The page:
Cerebral Palsy can interfere with the body’s ability to carry out commands coming from the nervous system. How Cerebral Palsy affects the nervous system depends on the type and severity of the Cerebral Palsy and whether there are other co-existing conditions.
This information was compiled from medical journals, non profit support organizations, and experts who study Cerebral Palsy.
Read more to learn about how Cerebral Palsy can affect the nervous system.
The Nervous System
The nervous system is divided between the central nervous system (CNS), the peripheral nervous system (PNS), and the Autonomic Nervous System (ANS).
The CNS is made up of the brain, spinal cord, and nerves. The PNS is made up of the sensory neurons, ganglia, and nerves that connect the CNS to the arms, hands, legs and feet. And the ANS is made up of nerves that connect the CNS to the lungs, heart, stomach, intestines, bladder, and sex organs.
Together, the nervous system controls the body’s voluntary and involuntary processes and movements. Examples of involuntary processes would be your heart beating, your rate of breathing, and your eyes blinking. Examples of voluntary movements could include walking, throwing a ball, or typing a text message.
To make these voluntary and involuntary actions happen, synapses in the brain communicate through the nervous system to send commands and receive sensory feedback. You can think of the nervous system like a highway of information flowing to and from the brain controlling the body.
Cerebral Palsy Injuries
Cerebral Palsy is a broad range of muscle and movement disorders. The cause of CP can vary, and includes lack of oxygen to the brain, infections, head injuries, head trauma and more. Sometimes the injury that causes Cerebral Palsy can also cause other conditions.
Cerebral Palsy (and other co-existing conditions) can affect:
- One side of the body or both sides
- Both arms or both legs
- Only one arm or leg
- Both arms and both legs
There are four types of Cerebral Palsy: Spastic, Ataxic, Athetoid, and Mixed. Each of these four types affects the body in different ways. Depending on the type of CP the muscles in the person’s limbs may be too stiff or too loose. In other types of CP, the person may jerk or tremor uncontrollably. Or, the person may struggle with balance and coordination.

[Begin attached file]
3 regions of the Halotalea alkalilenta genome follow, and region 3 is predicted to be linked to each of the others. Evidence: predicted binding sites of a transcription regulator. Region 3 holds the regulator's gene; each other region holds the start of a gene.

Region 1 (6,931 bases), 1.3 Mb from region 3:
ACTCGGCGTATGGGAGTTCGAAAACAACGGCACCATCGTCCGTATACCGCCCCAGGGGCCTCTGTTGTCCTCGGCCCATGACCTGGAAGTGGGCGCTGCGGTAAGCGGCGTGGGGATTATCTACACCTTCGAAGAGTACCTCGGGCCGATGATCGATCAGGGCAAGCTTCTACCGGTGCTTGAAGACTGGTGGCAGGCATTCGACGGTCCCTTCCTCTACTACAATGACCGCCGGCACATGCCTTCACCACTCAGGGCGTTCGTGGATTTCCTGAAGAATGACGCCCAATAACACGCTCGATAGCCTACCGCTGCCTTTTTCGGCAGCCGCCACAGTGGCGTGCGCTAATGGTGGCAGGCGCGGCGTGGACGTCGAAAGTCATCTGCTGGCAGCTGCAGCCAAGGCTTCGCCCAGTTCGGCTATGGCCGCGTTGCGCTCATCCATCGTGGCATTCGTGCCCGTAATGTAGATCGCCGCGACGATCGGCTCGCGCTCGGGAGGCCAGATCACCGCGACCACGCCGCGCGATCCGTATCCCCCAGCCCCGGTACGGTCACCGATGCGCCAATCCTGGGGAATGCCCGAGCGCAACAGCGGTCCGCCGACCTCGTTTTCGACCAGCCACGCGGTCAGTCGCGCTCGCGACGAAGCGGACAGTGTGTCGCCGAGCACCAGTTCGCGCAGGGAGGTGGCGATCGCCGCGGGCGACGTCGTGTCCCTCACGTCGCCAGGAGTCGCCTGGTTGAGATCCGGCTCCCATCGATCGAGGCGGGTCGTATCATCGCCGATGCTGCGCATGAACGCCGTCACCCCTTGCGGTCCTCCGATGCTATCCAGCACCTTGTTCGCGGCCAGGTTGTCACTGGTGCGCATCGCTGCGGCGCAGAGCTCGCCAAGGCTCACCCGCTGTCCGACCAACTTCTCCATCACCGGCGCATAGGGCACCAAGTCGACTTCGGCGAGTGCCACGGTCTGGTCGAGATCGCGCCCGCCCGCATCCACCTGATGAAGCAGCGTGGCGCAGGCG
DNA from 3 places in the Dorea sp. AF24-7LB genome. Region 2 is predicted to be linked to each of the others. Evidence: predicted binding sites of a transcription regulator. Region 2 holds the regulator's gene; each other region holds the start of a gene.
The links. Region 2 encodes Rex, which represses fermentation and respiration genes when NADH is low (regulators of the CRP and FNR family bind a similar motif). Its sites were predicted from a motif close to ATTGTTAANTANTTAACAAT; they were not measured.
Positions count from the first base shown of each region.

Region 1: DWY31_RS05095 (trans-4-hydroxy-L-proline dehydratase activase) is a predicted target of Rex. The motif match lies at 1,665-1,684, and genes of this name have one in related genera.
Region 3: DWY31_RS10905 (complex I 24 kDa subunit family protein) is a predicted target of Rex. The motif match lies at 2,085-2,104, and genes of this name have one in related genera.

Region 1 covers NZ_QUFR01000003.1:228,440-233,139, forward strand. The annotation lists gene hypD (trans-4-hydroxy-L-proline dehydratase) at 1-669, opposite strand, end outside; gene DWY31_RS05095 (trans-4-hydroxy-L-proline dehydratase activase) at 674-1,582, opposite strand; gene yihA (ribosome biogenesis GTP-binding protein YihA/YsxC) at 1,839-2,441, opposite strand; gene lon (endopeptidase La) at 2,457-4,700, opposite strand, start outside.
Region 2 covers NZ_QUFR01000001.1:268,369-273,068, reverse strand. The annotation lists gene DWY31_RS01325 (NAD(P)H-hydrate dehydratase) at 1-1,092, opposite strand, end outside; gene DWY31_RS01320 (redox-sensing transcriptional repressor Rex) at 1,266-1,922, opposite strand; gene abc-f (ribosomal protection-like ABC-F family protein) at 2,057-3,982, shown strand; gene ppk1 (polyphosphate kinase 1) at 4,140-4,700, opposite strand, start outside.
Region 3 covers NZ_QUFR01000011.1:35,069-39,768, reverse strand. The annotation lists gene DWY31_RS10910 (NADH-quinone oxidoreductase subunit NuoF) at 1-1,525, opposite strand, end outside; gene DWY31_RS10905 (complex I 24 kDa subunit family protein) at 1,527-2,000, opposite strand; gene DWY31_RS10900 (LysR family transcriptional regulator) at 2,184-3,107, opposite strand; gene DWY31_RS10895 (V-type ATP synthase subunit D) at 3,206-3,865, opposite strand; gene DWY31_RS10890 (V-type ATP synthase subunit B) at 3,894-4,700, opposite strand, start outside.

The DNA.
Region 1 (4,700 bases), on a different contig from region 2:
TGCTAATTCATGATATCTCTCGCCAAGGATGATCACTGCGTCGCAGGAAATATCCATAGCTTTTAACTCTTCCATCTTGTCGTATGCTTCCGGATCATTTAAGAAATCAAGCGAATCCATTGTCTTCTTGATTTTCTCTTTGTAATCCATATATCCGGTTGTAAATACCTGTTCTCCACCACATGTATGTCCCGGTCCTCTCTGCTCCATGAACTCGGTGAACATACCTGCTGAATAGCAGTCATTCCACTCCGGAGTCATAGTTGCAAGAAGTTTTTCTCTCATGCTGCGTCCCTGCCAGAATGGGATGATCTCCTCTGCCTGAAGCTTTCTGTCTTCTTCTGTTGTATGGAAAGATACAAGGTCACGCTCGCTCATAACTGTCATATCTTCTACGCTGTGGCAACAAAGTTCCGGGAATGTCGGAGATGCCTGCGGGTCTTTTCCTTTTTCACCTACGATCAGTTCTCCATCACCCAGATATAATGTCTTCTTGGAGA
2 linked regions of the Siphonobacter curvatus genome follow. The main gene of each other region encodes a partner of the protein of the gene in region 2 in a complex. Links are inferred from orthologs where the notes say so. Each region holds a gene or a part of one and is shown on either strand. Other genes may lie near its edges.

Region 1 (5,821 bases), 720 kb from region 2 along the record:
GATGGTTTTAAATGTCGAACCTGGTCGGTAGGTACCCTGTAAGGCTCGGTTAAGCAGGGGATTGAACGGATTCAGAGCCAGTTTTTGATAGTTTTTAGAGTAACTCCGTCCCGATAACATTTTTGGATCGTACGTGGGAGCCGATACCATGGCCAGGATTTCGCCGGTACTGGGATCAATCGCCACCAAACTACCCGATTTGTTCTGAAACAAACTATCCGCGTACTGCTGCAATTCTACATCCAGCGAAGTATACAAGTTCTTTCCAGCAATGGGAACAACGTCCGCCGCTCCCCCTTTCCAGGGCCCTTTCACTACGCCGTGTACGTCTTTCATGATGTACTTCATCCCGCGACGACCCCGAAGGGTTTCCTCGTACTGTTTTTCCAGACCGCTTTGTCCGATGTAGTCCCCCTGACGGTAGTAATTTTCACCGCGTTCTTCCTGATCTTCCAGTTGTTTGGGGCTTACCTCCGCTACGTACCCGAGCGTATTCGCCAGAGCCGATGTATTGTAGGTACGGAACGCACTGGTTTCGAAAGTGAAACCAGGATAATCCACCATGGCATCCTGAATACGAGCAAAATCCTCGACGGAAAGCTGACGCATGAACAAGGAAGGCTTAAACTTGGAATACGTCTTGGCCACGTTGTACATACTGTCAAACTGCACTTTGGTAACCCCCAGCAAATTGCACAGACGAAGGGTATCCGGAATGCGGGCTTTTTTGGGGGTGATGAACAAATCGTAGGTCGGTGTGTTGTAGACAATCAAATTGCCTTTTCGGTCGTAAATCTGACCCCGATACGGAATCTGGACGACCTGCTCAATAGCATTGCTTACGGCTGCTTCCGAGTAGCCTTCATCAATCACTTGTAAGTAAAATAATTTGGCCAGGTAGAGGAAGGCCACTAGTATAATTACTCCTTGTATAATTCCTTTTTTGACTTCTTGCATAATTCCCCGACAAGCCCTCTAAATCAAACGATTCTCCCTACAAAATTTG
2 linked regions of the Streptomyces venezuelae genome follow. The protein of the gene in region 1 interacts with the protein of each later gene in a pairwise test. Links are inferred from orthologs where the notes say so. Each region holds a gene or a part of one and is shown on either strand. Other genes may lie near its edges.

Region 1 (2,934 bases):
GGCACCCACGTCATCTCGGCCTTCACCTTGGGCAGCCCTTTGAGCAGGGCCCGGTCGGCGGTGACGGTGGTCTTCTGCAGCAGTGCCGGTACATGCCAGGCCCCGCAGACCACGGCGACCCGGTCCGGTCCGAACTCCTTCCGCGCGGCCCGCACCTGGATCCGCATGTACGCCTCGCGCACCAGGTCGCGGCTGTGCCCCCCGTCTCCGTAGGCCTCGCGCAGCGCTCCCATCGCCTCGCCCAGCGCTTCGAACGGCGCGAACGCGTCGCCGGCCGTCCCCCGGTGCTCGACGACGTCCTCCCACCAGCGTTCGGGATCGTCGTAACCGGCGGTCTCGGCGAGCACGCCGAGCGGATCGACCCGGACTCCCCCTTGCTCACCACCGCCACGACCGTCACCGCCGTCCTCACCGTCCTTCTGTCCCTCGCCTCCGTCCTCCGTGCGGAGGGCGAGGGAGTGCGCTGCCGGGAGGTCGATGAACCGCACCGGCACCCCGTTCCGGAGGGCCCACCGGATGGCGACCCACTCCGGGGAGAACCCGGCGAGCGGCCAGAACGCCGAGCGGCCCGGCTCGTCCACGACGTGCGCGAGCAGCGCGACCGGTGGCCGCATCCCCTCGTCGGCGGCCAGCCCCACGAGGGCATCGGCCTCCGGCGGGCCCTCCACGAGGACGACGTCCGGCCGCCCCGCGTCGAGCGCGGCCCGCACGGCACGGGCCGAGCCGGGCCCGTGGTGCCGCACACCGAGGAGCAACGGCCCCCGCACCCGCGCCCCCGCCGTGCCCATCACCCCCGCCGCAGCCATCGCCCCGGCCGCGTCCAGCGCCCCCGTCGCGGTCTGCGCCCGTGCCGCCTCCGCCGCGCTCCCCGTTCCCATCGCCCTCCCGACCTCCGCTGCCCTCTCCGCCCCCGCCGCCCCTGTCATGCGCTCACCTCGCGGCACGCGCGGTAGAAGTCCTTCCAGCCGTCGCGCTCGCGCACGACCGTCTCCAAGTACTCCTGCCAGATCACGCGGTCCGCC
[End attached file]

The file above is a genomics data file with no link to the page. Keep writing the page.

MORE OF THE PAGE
In summary, Cerebral Palsy and other co-existing conditions can affect the nervous system by impairing:
How and how much the nervous system is affected depends on the severity of the Cerebral Palsy and whether there are other co-existing conditions.
Multimedia Encyclopedia – Penn State Hershey Medical Center – Cerebral palsy – Penn State Hershey Medical Center. (2020). Pennstatehershey.adam.com. Retrieved 23 January 2020, from http://pennstatehershey.adam.com/content.aspx?productId=117&pid=1&gid=000716
Contributor, K. (2018). Nervous System: Facts, Function & Diseases. livescience.com. Retrieved 23 January 2020, from https://www.livescience.com/22665-nervous-system.html
Contact a Cerebral Palsy and Birth Injury Attorney
Getting help for a child with a birth injury can make a big difference. Early intervention and early treatment is often key to helping improve a child’s wellbeing. You must act quickly.
If you have questions about whether your child’s birth injury was caused by a preventable medical error, then our attorneys at Brown Trial Firm may be able to help.
Case Review at No Cost or Obligation
If you would like help investigating your child’s birth injury, please contact us. Our birth injury attorneys will be happy to give you a free case evaluation. We can also point you to great non-legal resources that can help you figure out your next steps.
Many birth injuries that cause cerebral palsy could have been prevented. Don’t wait, get help today. Call +1 (866) 393-2611, email us at [email protected], or use the live chat button for 24/7 assistance.
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Cerebral Palsy can interfere with the body’s ability to carry out commands coming from the nervous system.